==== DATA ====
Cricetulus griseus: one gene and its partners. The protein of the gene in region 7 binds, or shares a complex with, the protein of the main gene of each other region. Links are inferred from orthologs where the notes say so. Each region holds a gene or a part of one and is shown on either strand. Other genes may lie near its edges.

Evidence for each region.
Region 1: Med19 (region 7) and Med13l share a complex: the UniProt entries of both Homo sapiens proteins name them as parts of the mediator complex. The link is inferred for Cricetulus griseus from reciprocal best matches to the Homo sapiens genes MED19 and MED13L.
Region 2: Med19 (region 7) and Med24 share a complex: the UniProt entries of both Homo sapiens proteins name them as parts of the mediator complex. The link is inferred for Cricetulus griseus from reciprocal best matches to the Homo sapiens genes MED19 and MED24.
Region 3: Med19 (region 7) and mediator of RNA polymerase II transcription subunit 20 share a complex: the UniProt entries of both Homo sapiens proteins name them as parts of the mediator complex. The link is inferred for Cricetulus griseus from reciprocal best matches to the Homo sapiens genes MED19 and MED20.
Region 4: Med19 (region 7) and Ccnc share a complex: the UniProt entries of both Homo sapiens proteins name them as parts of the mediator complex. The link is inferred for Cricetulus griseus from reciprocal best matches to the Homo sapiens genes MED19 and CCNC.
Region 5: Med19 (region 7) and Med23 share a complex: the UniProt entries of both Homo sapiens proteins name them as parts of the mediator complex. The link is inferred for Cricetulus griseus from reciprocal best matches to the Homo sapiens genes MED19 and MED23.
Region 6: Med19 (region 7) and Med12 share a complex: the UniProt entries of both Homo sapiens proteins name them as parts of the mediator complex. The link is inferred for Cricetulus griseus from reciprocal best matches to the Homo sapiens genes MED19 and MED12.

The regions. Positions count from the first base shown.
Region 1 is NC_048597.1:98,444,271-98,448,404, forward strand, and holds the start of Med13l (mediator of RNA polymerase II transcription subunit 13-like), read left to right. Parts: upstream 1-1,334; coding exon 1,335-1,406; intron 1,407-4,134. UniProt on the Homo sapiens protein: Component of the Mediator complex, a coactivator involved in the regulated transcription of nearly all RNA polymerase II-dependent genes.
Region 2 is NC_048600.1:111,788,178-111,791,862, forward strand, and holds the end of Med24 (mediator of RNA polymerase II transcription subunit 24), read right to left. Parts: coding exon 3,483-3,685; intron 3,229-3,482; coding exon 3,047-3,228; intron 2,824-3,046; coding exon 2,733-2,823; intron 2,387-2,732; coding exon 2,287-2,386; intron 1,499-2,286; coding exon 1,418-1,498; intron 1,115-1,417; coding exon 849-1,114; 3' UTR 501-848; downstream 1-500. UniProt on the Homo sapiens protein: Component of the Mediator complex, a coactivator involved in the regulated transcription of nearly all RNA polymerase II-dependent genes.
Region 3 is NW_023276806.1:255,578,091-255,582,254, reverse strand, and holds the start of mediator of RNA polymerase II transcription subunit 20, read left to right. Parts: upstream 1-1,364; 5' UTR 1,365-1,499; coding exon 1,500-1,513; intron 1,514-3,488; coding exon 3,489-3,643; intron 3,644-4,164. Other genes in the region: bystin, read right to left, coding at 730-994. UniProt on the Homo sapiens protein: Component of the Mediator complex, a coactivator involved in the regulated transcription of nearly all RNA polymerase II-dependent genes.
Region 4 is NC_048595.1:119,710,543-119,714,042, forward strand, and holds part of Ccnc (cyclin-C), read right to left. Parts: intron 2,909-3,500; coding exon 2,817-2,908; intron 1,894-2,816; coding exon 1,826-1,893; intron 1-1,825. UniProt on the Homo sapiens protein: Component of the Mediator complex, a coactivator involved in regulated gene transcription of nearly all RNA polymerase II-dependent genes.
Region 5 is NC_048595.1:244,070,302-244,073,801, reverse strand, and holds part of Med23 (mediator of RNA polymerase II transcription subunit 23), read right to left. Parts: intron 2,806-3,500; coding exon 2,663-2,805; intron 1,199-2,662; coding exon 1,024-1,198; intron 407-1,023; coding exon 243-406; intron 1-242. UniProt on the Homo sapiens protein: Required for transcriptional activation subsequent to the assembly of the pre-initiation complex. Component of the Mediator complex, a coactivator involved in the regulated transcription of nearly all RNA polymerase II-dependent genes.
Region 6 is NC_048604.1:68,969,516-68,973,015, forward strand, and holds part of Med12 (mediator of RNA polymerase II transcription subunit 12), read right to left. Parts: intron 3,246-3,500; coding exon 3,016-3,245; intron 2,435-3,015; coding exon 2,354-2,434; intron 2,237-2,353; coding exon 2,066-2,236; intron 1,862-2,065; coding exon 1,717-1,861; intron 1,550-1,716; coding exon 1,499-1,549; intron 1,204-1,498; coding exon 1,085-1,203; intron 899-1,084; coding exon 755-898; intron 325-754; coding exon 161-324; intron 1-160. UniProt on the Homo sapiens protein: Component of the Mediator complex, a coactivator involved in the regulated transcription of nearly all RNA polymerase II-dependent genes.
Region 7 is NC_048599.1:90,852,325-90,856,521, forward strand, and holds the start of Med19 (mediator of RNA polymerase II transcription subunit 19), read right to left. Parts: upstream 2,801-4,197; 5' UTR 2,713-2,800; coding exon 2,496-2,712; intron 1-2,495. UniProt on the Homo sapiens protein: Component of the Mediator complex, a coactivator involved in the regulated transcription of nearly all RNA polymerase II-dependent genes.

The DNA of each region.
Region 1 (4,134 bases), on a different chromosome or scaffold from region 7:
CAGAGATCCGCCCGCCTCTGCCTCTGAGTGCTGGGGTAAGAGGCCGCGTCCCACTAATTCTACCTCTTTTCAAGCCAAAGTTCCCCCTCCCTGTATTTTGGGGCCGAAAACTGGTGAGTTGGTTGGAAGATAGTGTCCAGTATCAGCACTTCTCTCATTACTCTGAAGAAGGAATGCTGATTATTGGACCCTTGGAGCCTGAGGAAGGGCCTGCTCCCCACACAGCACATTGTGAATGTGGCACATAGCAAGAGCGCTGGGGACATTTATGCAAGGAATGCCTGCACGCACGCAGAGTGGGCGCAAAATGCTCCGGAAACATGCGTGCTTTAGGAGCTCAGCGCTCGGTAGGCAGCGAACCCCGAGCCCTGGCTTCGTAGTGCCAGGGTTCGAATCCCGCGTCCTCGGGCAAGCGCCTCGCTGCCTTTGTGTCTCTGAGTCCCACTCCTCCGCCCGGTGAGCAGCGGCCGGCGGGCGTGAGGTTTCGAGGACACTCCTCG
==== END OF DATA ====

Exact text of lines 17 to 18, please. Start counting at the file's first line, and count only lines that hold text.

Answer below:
The DNA of each region.
Region 1 (4,134 bases), on a different chromosome or scaffold from region 7: